Fwd: [Snort-users] Snort on span port

Charles Heselton charles.heselton at ...11827...
Sat Aug 14 13:36:06 EDT 2004

A solution presented by one of my network engineers.

---------- Forwarded message ----------
From: Lohr, Corey R <corey.lohr at ...12268...>
Date: Thu, 12 Aug 2004 23:54:40 -0700
Subject: RE: [Snort-users] Snort on span port
To: "Garrett, Joshua" <joshua.garrett at ...12268...>, "Sheldon, Mike
E." <mike.sheldon at ...12268...>, Charles Heselton
<charles.heselton at ...11827...>, "O'Sullivan, Richard"
<richard.o'sullivan at ...12268...>

Josh and Mike are right and it has nothing to do with root bridge
selection (tha. The 0.2 Mbps of traffic is switching overhead (bpdu,
hello frames/packets, dot1q/isl frames, and pagp if channeling is
configured). The following would fix the problem:
+++++         +++++  
+ sw1+ -----+ sw2+
+++++         +++++
     |                   |
     |                   |
+++++          +++++       ++++++
+ sw3+ -----+ sw4+-----+sniffer+
+++++          +++++       ++++++
Setup an rspan on sw1, sw2 and sw3 with source port(s) and vlan(s) to
destination switchport x on sw4.
Then configure sw4 with a regular span including all the source
switchports and vlan(s) coming from sw1, sw2 and sw3 to destination
switchport y on sw4.
VACLs are used for filter granularity once all span requirements have
been configured to cut down on layer 2 overhead.

-----Original Message----- 
From: Garrett, Joshua 
Sent: Thu 8/12/2004 13:52 
To: Sheldon, Mike E.; Charles Heselton; O'Sullivan, Richard; Lohr, Corey R 
Subject: RE: [Snort-users] Snort on span port

He needs Manhunt.. or something kinda like it.... 2 RSPANs... uplinks
from redundant Inners/ Distros ensures you will always get your
intended data, regardless of which device (in a 2 device redundancy
configuration) is root.
Josh G.

-----Original Message----- 
From: Sheldon, Mike E. 
Sent: Wed 8/11/2004 12:41 AM 
To: Charles Heselton; Garrett, Joshua; O'Sullivan, Richard; Lohr, Corey R 
Subject: RE: [Snort-users] Snort on span port

Geez, sounds like a good CCIE lab question....
While I haven't heard of this specific issue, I could see some
potential problems looking at it from a theoretical point of view. 
Here's the basic picture.  The root bridge (switch in this case) has
all of it's ports in a forwarding state by definition.  The secondary
root bridge and/or access switches would have some ports in a blocking
state to avoid bridge loops.  One question is how Cisco handles
shifting SPAN traffic when there's a bridge topology change?  In the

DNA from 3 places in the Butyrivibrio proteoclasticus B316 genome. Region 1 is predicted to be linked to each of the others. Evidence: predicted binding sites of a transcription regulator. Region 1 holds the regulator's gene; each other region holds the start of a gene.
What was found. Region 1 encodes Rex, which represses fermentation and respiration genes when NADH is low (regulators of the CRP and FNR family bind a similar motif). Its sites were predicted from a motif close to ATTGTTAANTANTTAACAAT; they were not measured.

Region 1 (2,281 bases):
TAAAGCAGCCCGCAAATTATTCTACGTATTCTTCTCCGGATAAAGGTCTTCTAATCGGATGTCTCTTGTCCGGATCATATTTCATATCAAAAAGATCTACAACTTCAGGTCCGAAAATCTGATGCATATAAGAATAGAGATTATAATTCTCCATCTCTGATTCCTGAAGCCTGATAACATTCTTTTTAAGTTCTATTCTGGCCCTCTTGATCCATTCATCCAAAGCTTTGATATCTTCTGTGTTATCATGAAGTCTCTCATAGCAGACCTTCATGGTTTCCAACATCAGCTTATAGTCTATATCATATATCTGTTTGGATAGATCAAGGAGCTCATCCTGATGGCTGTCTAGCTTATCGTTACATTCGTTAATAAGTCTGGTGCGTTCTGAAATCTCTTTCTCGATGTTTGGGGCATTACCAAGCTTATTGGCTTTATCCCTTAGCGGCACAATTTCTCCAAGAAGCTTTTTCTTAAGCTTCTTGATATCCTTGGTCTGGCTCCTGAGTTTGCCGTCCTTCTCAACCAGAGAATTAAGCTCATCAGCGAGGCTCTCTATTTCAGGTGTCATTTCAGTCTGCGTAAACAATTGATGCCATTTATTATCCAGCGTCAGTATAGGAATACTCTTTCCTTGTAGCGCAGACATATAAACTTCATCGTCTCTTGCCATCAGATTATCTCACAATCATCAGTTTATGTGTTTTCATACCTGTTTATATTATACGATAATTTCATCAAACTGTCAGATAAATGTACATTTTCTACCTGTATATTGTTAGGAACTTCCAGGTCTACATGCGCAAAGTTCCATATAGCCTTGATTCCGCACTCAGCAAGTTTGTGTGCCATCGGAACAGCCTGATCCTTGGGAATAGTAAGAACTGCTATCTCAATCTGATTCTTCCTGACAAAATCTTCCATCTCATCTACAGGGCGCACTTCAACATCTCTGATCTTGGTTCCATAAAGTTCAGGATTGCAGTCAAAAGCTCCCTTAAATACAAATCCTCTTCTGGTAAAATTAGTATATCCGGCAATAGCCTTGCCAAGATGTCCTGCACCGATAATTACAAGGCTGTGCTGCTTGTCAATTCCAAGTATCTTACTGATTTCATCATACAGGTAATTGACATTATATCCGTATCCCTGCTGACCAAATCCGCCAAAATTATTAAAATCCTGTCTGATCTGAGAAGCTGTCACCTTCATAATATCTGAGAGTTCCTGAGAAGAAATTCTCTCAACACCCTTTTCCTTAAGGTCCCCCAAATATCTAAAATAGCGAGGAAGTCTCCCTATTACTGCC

case of local SPAN, I would tend to guess that it doesn't shift
traffic at all since it's a statically mapped SPAN session.  RSPAN
sessions may be another matter.
Depending on which ports are carrying the SPAN traffic, which ports
are in a forwarding/blocking state, which ports the IDS interfaces are
connected to, and which switch a given packet hit prior to being
SPAN'd, it may be possible for a switch to forward a packet towards a
port that's in a blocking state.  We could determine if that's what
we're seeing by mapping out physical connections, SPAN mapping, and
then overlaying the spanning tree forwarding/blocking state of the
associated interfaces.  We could run some traffic from/to certain
points to verify that we see (or don't see) based on the theory.

-----Original Message----- 
From: Charles Heselton [mailto:charles.heselton at ...11827...] 
Sent: Wed 8/11/2004 12:04 AM 
To: Garrett, Joshua; O'Sullivan, Richard; Lohr, Corey R; Sheldon, Mike E. 
Subject: Fwd: [Snort-users] Snort on span port

Have you guys heard of anything like this?  (Root bridge has to be the
switch spanning the traffic.)  Is it true?

We are deploying SourceFire (snort network sensor) appliances to
capture traffic on a VLAN that spans 4 Cisco Catalyst 5500 switches
(Cat OS), connected on a trunk. I looked at the data, connecting to
the span port of each of the switches; these span ports are supposed
to be well configured by competent engineers and are in use for a long
time for network sniffing through NAI distributed network sniffer. I
am connecting the snort appliance in parallel with NAI sniffer using a
100 MB/s hub. I see less than 0.2 MB/s traffic on 3 of these switches
while I see over 2 MB/s sustained traffic when connected to the span
port of one of the switches. So i decided to connect the IDS to the
span port of this switch. I initially thought that I would see the
same traffic on all 4 switches as they are trunked and after this
exercise, I realized the entire traffic of the VLAN can be sniffed
only on one of the switch's span port. A network engineers clarified
that ONLY the root bridge on the VLAN would see all the traffic and
the root bridge could change after a re-election when the current root
goes down.

The question is how do I ensure that I always capture the entire VLAN
traffic, irrespective of which switch is the "root bridge".  Should I
have IDS sensors on the span port of all the switches in this kind of
scenario?  Is there any better solution?  I keep hearing of Cisco
terminology VACL to configure the port on which IDS sits? Is it better
than using span port ??  I would appreciate if some one shares their
experience dealing with this kind of situation.


Charlie Heselton
Network Security Engineer

Charlie Heselton
Network Security Engineer

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